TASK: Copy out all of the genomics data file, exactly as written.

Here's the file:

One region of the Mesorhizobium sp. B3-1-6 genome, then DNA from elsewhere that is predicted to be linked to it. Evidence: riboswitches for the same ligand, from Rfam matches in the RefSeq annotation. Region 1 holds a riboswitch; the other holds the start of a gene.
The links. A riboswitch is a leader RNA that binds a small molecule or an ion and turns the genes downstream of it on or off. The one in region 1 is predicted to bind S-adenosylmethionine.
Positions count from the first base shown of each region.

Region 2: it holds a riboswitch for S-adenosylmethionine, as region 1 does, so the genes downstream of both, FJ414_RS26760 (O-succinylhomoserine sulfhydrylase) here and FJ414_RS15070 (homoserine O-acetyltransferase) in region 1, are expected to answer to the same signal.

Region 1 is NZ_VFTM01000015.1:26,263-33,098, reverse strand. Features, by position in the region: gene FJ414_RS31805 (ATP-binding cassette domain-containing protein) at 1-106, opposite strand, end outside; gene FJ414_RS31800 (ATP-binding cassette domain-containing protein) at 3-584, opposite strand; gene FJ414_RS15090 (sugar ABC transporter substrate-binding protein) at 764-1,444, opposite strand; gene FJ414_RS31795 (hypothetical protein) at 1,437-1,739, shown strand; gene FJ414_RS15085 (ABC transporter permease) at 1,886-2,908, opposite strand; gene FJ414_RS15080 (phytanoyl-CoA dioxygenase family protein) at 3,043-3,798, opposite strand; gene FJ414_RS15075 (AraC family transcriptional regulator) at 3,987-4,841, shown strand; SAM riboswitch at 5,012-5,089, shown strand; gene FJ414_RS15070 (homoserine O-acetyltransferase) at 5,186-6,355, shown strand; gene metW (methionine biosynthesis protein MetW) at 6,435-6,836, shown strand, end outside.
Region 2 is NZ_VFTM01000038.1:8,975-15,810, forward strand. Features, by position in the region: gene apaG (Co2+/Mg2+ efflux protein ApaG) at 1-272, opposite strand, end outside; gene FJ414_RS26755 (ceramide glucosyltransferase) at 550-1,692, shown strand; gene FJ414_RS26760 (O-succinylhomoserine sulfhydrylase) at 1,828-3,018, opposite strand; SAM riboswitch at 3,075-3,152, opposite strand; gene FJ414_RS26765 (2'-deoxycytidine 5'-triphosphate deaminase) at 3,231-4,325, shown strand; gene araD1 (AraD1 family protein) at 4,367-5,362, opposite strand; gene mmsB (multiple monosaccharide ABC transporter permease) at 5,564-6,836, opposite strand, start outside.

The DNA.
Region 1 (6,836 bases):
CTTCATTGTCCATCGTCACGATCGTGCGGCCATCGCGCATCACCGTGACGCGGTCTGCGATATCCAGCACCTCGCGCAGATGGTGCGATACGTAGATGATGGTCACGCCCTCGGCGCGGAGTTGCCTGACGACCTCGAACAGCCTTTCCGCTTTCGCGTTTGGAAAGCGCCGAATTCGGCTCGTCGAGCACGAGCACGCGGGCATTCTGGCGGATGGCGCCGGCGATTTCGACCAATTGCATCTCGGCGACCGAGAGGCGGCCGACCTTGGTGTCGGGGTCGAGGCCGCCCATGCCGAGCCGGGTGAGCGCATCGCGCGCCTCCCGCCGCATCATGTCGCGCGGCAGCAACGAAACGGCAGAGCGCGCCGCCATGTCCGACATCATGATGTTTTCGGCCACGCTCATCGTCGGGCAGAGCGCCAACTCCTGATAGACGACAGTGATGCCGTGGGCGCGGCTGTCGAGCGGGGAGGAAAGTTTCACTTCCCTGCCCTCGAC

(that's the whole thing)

One region of the Mesorhizobium sp. B3-1-6 genome, then DNA from elsewhere that is predicted to be linked to it. Evidence: riboswitches for the same ligand, from Rfam matches in the RefSeq annotation. Region 1 holds a riboswitch; the other holds the start of a gene.
The links. A riboswitch is a leader RNA that binds a small molecule or an ion and turns the genes downstream of it on or off. The one in region 1 is predicted to bind S-adenosylmethionine.
Positions count from the first base shown of each region.

Region 2: it holds a riboswitch for S-adenosylmethionine, as region 1 does, so the genes downstream of both, FJ414_RS26760 (O-succinylhomoserine sulfhydrylase) here and FJ414_RS15070 (homoserine O-acetyltransferase) in region 1, are expected to answer to the same signal.

Region 1 is NZ_VFTM01000015.1:26,263-33,098, reverse strand. Features, by position in the region: gene FJ414_RS31805 (ATP-binding cassette domain-containing protein) at 1-106, opposite strand, end outside; gene FJ414_RS31800 (ATP-binding cassette domain-containing protein) at 3-584, opposite strand; gene FJ414_RS15090 (sugar ABC transporter substrate-binding protein) at 764-1,444, opposite strand; gene FJ414_RS31795 (hypothetical protein) at 1,437-1,739, shown strand; gene FJ414_RS15085 (ABC transporter permease) at 1,886-2,908, opposite strand; gene FJ414_RS15080 (phytanoyl-CoA dioxygenase family protein) at 3,043-3,798, opposite strand; gene FJ414_RS15075 (AraC family transcriptional regulator) at 3,987-4,841, shown strand; SAM riboswitch at 5,012-5,089, shown strand; gene FJ414_RS15070 (homoserine O-acetyltransferase) at 5,186-6,355, shown strand; gene metW (methionine biosynthesis protein MetW) at 6,435-6,836, shown strand, end outside.
Region 2 is NZ_VFTM01000038.1:8,975-15,810, forward strand. Features, by position in the region: gene apaG (Co2+/Mg2+ efflux protein ApaG) at 1-272, opposite strand, end outside; gene FJ414_RS26755 (ceramide glucosyltransferase) at 550-1,692, shown strand; gene FJ414_RS26760 (O-succinylhomoserine sulfhydrylase) at 1,828-3,018, opposite strand; SAM riboswitch at 3,075-3,152, opposite strand; gene FJ414_RS26765 (2'-deoxycytidine 5'-triphosphate deaminase) at 3,231-4,325, shown strand; gene araD1 (AraD1 family protein) at 4,367-5,362, opposite strand; gene mmsB (multiple monosaccharide ABC transporter permease) at 5,564-6,836, opposite strand, start outside.

The DNA.
Region 1 (6,836 bases):
CTTCATTGTCCATCGTCACGATCGTGCGGCCATCGCGCATCACCGTGACGCGGTCTGCGATATCCAGCACCTCGCGCAGATGGTGCGATACGTAGATGATGGTCACGCCCTCGGCGCGGAGTTGCCTGACGACCTCGAACAGCCTTTCCGCTTTCGCGTTTGGAAAGCGCCGAATTCGGCTCGTCGAGCACGAGCACGCGGGCATTCTGGCGGATGGCGCCGGCGATTTCGACCAATTGCATCTCGGCGACCGAGAGGCGGCCGACCTTGGTGTCGGGGTCGAGGCCGCCCATGCCGAGCCGGGTGAGCGCATCGCGCGCCTCCCGCCGCATCATGTCGCGCGGCAGCAACGAAACGGCAGAGCGCGCCGCCATGTCCGACATCATGATGTTTTCGGCCACGCTCATCGTCGGGCAGAGCGCCAACTCCTGATAGACGACAGTGATGCCGTGGGCGCGGCTGTCGAGCGGGGAGGAAAGTTTCACTTCCCTGCCCTCGAC